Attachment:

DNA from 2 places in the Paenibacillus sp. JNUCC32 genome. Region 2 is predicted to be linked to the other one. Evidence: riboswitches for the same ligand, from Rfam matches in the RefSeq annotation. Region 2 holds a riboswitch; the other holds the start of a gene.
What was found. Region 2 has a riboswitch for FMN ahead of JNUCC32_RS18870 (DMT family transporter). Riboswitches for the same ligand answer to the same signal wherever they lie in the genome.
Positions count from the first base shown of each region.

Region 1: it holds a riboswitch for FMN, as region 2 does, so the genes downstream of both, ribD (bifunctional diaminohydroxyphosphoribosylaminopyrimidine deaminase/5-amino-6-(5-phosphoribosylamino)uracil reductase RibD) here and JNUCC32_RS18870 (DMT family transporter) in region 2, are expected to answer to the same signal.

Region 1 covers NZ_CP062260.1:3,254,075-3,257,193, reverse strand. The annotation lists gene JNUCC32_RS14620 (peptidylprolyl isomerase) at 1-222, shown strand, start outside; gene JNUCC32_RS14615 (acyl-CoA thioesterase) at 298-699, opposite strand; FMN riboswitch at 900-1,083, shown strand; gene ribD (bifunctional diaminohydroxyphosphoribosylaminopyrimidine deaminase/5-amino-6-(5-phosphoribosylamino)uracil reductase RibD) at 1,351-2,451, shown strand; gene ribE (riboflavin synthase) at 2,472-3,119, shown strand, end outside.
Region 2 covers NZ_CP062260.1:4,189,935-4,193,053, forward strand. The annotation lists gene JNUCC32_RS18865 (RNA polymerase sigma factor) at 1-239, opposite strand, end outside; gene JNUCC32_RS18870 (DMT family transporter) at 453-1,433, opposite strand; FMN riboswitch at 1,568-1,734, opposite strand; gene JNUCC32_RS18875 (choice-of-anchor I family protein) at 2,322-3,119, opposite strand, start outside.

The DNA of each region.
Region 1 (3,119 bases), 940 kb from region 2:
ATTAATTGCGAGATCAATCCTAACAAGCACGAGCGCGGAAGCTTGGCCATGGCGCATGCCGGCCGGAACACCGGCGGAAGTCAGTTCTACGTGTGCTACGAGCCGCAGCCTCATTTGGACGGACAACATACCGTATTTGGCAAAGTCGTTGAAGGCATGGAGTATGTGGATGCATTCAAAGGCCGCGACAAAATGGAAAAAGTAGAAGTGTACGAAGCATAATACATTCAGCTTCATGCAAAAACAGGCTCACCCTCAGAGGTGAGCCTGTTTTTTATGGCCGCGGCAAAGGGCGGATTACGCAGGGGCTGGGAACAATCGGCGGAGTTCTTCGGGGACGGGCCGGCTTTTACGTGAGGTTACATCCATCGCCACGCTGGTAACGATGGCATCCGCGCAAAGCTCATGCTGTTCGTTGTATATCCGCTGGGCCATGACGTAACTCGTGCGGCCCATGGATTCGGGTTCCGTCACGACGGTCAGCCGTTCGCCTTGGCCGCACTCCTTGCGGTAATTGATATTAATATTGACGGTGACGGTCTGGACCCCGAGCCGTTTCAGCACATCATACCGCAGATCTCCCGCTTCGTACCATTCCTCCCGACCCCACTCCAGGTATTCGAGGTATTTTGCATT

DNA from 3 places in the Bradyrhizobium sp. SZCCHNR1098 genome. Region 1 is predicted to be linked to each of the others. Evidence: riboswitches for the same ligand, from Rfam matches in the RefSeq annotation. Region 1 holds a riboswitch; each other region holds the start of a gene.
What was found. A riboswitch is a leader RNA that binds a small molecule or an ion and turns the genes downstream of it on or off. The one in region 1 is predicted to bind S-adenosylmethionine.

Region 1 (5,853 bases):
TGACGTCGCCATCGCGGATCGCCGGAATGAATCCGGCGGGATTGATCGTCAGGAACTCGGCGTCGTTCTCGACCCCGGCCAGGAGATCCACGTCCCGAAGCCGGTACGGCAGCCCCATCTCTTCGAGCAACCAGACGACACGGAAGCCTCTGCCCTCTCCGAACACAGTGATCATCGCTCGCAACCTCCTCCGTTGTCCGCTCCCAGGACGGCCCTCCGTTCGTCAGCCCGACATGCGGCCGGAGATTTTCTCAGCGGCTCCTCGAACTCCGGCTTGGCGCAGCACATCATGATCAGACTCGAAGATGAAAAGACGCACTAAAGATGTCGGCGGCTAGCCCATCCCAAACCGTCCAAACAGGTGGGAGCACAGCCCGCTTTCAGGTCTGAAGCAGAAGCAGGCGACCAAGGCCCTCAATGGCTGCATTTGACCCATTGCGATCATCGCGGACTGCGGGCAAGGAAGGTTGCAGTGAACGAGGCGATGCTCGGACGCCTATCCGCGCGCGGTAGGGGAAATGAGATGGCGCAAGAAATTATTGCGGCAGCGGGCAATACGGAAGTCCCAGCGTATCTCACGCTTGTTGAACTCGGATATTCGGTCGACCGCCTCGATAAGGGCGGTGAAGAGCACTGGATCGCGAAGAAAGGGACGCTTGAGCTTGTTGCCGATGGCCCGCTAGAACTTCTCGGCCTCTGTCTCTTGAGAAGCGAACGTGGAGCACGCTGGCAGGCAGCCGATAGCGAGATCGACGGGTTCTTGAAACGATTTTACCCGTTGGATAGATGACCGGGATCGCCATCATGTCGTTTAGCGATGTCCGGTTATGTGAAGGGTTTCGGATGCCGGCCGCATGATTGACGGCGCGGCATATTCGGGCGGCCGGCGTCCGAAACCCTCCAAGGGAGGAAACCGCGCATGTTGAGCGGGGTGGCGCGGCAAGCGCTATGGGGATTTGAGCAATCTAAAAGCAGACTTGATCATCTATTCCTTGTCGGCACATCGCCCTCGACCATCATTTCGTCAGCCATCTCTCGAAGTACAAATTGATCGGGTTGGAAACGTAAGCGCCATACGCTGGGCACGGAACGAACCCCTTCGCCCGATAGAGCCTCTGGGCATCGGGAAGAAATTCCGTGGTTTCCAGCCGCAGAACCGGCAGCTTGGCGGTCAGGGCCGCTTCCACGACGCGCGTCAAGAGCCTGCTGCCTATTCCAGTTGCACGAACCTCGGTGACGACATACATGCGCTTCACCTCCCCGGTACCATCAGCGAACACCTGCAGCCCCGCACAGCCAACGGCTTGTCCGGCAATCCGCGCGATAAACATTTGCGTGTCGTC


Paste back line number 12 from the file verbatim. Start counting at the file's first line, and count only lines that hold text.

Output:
Region 1 (5,853 bases):